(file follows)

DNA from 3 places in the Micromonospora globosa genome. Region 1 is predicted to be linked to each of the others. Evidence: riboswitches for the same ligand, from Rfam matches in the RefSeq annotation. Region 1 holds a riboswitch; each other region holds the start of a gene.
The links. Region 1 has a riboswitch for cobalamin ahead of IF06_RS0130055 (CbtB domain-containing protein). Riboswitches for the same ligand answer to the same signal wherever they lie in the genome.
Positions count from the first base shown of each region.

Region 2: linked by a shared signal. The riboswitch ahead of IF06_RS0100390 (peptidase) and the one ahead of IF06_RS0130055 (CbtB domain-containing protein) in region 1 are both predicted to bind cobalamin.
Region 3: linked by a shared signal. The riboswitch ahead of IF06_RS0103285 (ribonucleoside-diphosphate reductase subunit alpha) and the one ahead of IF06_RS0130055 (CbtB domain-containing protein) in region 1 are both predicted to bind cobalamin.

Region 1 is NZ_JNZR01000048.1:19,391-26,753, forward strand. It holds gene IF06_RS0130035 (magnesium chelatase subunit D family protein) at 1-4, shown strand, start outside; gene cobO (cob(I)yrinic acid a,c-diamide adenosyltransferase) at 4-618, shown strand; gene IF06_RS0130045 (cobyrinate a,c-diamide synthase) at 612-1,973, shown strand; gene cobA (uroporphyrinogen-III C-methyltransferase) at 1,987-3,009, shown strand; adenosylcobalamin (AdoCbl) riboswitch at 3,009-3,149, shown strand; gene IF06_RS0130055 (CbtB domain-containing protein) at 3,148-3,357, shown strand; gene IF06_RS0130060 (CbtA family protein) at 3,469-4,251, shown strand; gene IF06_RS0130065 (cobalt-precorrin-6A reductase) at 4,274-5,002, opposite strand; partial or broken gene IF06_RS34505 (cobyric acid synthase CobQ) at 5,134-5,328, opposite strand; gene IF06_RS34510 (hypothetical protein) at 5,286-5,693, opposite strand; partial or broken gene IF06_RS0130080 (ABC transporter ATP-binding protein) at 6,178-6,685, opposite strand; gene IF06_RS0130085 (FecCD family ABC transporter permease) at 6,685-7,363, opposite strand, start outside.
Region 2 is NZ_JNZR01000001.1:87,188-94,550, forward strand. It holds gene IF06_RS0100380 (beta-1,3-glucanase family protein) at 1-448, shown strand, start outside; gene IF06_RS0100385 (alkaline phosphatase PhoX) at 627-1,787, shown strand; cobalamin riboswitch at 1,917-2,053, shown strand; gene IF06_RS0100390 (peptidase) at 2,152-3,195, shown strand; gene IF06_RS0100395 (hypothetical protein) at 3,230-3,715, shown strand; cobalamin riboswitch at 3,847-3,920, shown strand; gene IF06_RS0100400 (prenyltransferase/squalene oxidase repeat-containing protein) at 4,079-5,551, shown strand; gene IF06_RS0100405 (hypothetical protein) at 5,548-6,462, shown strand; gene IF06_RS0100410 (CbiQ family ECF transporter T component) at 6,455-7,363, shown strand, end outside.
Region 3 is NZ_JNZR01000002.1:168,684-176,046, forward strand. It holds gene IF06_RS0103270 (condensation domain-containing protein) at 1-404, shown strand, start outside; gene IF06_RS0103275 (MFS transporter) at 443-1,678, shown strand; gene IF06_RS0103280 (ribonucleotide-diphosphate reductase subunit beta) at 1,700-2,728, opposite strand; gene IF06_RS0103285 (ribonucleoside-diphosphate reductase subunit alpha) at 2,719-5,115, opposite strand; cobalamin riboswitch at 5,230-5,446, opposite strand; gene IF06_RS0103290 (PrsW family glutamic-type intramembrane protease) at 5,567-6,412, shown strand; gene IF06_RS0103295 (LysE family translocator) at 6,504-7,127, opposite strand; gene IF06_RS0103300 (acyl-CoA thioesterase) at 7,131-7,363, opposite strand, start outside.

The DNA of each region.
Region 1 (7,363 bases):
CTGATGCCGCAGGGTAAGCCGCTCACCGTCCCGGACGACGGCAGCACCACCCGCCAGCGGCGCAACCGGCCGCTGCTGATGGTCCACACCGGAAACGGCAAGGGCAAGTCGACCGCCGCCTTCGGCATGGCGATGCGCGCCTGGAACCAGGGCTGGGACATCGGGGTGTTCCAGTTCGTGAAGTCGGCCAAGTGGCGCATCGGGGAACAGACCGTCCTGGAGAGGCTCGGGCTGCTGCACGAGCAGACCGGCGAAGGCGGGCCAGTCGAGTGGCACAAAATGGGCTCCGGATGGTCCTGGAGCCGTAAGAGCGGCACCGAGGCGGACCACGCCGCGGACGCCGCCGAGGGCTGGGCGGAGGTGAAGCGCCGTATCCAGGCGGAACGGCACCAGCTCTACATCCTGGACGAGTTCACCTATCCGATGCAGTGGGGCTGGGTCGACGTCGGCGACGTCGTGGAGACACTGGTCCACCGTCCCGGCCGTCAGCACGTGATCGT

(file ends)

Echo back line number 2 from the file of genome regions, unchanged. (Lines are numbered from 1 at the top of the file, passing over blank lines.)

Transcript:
The links. Region 1 has a riboswitch for cobalamin ahead of IF06_RS0130055 (CbtB domain-containing protein). Riboswitches for the same ligand answer to the same signal wherever they lie in the genome.